A 150th anniversary in the College’s history approaches–one, perhaps, lesser-known, but nevertheless vital to the spirit of the place.
On November 5, 1863, James and Lucinda Stone had led Kalamazoo College for twenty remarkable years, from its infancy to its state charter and a stellar reputation. They embraced evolutionary theory, espoused abolitionism and women’s rights, introduced coeducation, taught modern language and literature alongside the classical curriculum, and brought to the classroom a vibrancy and intensity that powerfully shaped their students’ minds. But these policies and practices, though fully in keeping with 19th-century progressive tendencies, were not uncontroversial. In the late 1850’s, the leadership of the local American Baptist Church, which retained control of the college, shifted sharply in a conservative direction. A rigid, parochial spirit took hold—anathema to the Stones’ goal of creating, in Mrs. Stone’s words, “an educational institution, not merely a Baptist College.” She herself was particularly suspect as an example of that dangerous creature, the educated woman. She later described her situation: “Harassed and hindered and trammeled in my work, the time finally came when I felt that I could never, there, realize my ideal of what teaching should be—more—I could not retain my own self-respect and my position at the College.”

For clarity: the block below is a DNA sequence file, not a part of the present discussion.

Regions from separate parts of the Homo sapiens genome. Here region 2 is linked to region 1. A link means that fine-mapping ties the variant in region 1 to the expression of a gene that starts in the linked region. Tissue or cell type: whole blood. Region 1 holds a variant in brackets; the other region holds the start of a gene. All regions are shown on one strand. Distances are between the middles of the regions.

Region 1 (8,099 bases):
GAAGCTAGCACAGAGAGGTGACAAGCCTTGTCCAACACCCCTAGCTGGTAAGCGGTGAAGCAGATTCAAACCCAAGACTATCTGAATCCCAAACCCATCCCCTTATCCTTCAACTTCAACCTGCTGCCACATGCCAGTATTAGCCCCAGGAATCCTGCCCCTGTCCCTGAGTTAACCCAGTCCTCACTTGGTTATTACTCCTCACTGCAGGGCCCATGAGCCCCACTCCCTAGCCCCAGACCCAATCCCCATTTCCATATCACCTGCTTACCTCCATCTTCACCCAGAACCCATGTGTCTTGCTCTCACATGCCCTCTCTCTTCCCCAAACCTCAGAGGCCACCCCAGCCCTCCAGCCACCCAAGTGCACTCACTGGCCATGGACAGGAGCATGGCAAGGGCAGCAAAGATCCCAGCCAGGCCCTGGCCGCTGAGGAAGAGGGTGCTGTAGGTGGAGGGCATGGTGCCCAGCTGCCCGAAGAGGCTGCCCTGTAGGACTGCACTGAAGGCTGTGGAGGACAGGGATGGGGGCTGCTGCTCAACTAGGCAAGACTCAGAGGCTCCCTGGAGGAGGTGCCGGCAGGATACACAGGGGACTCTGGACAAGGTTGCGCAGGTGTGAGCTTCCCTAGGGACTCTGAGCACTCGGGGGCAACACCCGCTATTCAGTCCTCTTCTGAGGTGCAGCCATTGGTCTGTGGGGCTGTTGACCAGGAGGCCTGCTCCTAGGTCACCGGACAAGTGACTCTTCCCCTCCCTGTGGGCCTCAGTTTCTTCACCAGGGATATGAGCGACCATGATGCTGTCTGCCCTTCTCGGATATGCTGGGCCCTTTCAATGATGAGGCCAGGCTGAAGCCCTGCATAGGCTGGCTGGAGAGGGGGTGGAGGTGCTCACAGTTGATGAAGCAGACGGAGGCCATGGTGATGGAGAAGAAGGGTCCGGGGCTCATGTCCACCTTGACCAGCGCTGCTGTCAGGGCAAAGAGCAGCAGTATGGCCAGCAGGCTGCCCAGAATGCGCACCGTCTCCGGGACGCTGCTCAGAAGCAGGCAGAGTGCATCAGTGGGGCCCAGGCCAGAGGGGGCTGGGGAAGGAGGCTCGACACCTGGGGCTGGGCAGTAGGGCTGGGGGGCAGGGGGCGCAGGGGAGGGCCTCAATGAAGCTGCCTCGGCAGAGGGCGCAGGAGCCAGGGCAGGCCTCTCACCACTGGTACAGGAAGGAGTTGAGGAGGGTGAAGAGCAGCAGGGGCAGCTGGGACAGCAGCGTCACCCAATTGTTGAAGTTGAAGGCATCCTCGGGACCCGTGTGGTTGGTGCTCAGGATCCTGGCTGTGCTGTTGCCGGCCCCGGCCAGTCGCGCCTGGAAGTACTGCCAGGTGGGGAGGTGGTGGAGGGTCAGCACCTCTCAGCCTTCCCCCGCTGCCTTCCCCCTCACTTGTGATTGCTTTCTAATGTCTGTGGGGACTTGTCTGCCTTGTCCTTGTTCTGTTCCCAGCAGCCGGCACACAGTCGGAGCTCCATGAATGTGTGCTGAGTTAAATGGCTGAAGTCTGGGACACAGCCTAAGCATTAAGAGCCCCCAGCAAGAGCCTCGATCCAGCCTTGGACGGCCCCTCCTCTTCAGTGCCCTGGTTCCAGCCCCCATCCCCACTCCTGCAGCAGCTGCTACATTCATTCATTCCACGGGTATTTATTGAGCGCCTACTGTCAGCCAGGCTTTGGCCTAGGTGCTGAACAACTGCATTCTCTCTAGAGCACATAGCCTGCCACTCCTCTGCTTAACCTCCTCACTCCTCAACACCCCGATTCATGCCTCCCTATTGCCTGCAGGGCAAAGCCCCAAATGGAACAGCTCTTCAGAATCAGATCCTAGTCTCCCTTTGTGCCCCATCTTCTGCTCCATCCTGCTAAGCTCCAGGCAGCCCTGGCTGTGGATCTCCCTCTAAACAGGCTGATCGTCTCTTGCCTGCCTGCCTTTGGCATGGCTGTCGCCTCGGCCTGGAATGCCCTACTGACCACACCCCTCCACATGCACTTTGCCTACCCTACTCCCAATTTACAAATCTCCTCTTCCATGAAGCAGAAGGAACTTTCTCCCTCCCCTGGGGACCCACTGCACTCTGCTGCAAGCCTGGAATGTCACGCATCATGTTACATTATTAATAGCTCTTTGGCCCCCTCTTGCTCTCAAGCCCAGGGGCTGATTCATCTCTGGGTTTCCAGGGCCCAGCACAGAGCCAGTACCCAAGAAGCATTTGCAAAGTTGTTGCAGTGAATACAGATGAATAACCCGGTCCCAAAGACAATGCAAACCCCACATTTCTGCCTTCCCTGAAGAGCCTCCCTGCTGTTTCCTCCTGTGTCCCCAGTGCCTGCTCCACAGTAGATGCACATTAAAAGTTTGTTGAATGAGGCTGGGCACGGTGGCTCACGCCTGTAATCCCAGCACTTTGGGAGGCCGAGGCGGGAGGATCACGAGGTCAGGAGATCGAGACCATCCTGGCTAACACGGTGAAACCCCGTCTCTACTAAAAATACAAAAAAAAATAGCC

Growing financial troubles made matters worse and were blamed on Dr. Stone’s management. The Civil War drew off a large proportion of the male students, deepening the crisis. Finally, the trustees met on November 4, 1863, and heard a call for new leadership. The next morning, Dr. and Mrs. Stone submitted letters of resignation.
More than anything else, the student response testifies to the Stones’ influence: some 60 to 75 percent withdrew from school. Although many returned the following term, the College entered a period of decline in quality and reputation. It recovered only in the next century, reviving the Stones’ values and sustaining much of their vision into the 21st century. (Text by Gail Griffin; photos courtesy of Kalamazoo College Archives)